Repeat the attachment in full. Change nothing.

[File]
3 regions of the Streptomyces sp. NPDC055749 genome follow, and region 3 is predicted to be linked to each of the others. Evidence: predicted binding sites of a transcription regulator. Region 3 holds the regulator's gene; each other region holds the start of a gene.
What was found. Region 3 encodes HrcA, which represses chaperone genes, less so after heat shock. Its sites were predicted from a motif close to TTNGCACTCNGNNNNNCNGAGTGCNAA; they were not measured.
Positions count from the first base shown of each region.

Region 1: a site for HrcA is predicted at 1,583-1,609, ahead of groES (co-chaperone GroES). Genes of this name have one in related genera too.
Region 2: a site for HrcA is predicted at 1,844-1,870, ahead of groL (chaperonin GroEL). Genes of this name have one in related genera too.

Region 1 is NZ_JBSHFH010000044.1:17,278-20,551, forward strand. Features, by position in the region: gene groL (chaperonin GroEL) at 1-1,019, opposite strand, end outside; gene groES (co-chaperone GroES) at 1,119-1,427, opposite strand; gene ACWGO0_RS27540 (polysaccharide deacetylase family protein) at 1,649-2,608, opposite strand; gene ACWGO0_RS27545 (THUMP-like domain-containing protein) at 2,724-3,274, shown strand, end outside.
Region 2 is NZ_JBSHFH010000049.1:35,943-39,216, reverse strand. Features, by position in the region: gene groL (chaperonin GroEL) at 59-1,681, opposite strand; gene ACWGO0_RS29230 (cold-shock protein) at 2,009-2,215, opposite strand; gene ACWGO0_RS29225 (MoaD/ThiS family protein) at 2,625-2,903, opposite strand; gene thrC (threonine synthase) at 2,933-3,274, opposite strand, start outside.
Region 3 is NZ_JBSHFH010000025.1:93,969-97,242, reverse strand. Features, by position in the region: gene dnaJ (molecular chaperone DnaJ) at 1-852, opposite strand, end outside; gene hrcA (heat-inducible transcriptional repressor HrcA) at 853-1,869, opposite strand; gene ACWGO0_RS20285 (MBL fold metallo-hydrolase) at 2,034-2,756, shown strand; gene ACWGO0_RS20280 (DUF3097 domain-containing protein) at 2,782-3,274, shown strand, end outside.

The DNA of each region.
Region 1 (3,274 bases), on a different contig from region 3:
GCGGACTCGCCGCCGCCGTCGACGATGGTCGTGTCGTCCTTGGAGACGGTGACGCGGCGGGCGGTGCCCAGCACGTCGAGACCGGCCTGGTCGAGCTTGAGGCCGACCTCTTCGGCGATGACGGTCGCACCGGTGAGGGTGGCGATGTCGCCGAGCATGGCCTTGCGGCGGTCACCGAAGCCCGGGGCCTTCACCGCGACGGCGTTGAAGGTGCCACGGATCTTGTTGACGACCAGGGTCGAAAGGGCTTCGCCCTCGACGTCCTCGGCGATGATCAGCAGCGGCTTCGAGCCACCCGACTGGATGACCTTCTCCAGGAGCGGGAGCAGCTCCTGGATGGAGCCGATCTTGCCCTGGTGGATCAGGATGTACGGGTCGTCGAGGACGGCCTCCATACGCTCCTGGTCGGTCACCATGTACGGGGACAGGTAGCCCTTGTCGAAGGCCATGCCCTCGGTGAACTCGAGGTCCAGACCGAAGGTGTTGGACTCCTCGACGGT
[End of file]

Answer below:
3 regions of the Streptomyces sp. NPDC055749 genome follow, and region 3 is predicted to be linked to each of the others. Evidence: predicted binding sites of a transcription regulator. Region 3 holds the regulator's gene; each other region holds the start of a gene.
What was found. Region 3 encodes HrcA, which represses chaperone genes, less so after heat shock. Its sites were predicted from a motif close to TTNGCACTCNGNNNNNCNGAGTGCNAA; they were not measured.
Positions count from the first base shown of each region.

Region 1: a site for HrcA is predicted at 1,583-1,609, ahead of groES (co-chaperone GroES). Genes of this name have one in related genera too.
Region 2: a site for HrcA is predicted at 1,844-1,870, ahead of groL (chaperonin GroEL). Genes of this name have one in related genera too.

Region 1 is NZ_JBSHFH010000044.1:17,278-20,551, forward strand. Features, by position in the region: gene groL (chaperonin GroEL) at 1-1,019, opposite strand, end outside; gene groES (co-chaperone GroES) at 1,119-1,427, opposite strand; gene ACWGO0_RS27540 (polysaccharide deacetylase family protein) at 1,649-2,608, opposite strand; gene ACWGO0_RS27545 (THUMP-like domain-containing protein) at 2,724-3,274, shown strand, end outside.
Region 2 is NZ_JBSHFH010000049.1:35,943-39,216, reverse strand. Features, by position in the region: gene groL (chaperonin GroEL) at 59-1,681, opposite strand; gene ACWGO0_RS29230 (cold-shock protein) at 2,009-2,215, opposite strand; gene ACWGO0_RS29225 (MoaD/ThiS family protein) at 2,625-2,903, opposite strand; gene thrC (threonine synthase) at 2,933-3,274, opposite strand, start outside.
Region 3 is NZ_JBSHFH010000025.1:93,969-97,242, reverse strand. Features, by position in the region: gene dnaJ (molecular chaperone DnaJ) at 1-852, opposite strand, end outside; gene hrcA (heat-inducible transcriptional repressor HrcA) at 853-1,869, opposite strand; gene ACWGO0_RS20285 (MBL fold metallo-hydrolase) at 2,034-2,756, shown strand; gene ACWGO0_RS20280 (DUF3097 domain-containing protein) at 2,782-3,274, shown strand, end outside.

The DNA of each region.
Region 1 (3,274 bases), on a different contig from region 3:
GCGGACTCGCCGCCGCCGTCGACGATGGTCGTGTCGTCCTTGGAGACGGTGACGCGGCGGGCGGTGCCCAGCACGTCGAGACCGGCCTGGTCGAGCTTGAGGCCGACCTCTTCGGCGATGACGGTCGCACCGGTGAGGGTGGCGATGTCGCCGAGCATGGCCTTGCGGCGGTCACCGAAGCCCGGGGCCTTCACCGCGACGGCGTTGAAGGTGCCACGGATCTTGTTGACGACCAGGGTCGAAAGGGCTTCGCCCTCGACGTCCTCGGCGATGATCAGCAGCGGCTTCGAGCCACCCGACTGGATGACCTTCTCCAGGAGCGGGAGCAGCTCCTGGATGGAGCCGATCTTGCCCTGGTGGATCAGGATGTACGGGTCGTCGAGGACGGCCTCCATACGCTCCTGGTCGGTCACCATGTACGGGGACAGGTAGCCCTTGTCGAAGGCCATGCCCTCGGTGAACTCGAGGTCCAGACCGAAGGTGTTGGACTCCTCGACGGT